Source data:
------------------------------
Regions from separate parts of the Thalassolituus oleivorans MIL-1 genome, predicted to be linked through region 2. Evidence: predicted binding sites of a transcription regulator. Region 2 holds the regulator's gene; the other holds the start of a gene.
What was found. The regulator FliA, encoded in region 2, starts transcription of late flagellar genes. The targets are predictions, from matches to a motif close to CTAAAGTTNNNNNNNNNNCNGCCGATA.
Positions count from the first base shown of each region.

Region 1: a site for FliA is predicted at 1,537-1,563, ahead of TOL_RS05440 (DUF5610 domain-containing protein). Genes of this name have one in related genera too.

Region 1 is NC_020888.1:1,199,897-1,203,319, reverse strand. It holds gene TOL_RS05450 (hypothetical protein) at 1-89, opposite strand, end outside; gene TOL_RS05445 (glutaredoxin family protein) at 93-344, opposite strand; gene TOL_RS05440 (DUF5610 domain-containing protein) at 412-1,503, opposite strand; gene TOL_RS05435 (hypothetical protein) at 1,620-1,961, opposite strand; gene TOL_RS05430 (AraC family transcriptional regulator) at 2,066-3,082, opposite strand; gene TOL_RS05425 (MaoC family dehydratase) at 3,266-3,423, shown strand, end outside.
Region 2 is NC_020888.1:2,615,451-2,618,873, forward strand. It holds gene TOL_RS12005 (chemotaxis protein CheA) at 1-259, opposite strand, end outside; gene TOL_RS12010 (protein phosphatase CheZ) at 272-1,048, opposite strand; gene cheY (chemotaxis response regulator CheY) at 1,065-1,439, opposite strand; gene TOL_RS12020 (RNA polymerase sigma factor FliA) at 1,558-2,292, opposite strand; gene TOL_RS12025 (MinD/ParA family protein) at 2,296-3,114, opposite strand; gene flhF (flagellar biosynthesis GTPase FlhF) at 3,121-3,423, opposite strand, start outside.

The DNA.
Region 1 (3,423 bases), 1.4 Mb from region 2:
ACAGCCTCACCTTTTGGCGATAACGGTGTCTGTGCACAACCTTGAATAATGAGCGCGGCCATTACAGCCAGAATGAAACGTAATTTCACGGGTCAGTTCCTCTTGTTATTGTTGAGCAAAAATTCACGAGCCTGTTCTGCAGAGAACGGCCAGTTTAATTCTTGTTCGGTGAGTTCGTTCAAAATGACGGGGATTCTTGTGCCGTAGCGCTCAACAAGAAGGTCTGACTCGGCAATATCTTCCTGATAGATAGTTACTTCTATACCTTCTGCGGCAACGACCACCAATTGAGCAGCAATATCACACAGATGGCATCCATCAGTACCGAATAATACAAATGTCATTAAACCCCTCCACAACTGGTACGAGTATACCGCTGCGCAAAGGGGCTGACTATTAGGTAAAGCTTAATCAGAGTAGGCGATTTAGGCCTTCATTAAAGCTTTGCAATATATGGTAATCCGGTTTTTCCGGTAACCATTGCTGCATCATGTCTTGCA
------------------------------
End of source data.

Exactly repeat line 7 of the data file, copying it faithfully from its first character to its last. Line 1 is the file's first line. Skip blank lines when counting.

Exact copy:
The DNA.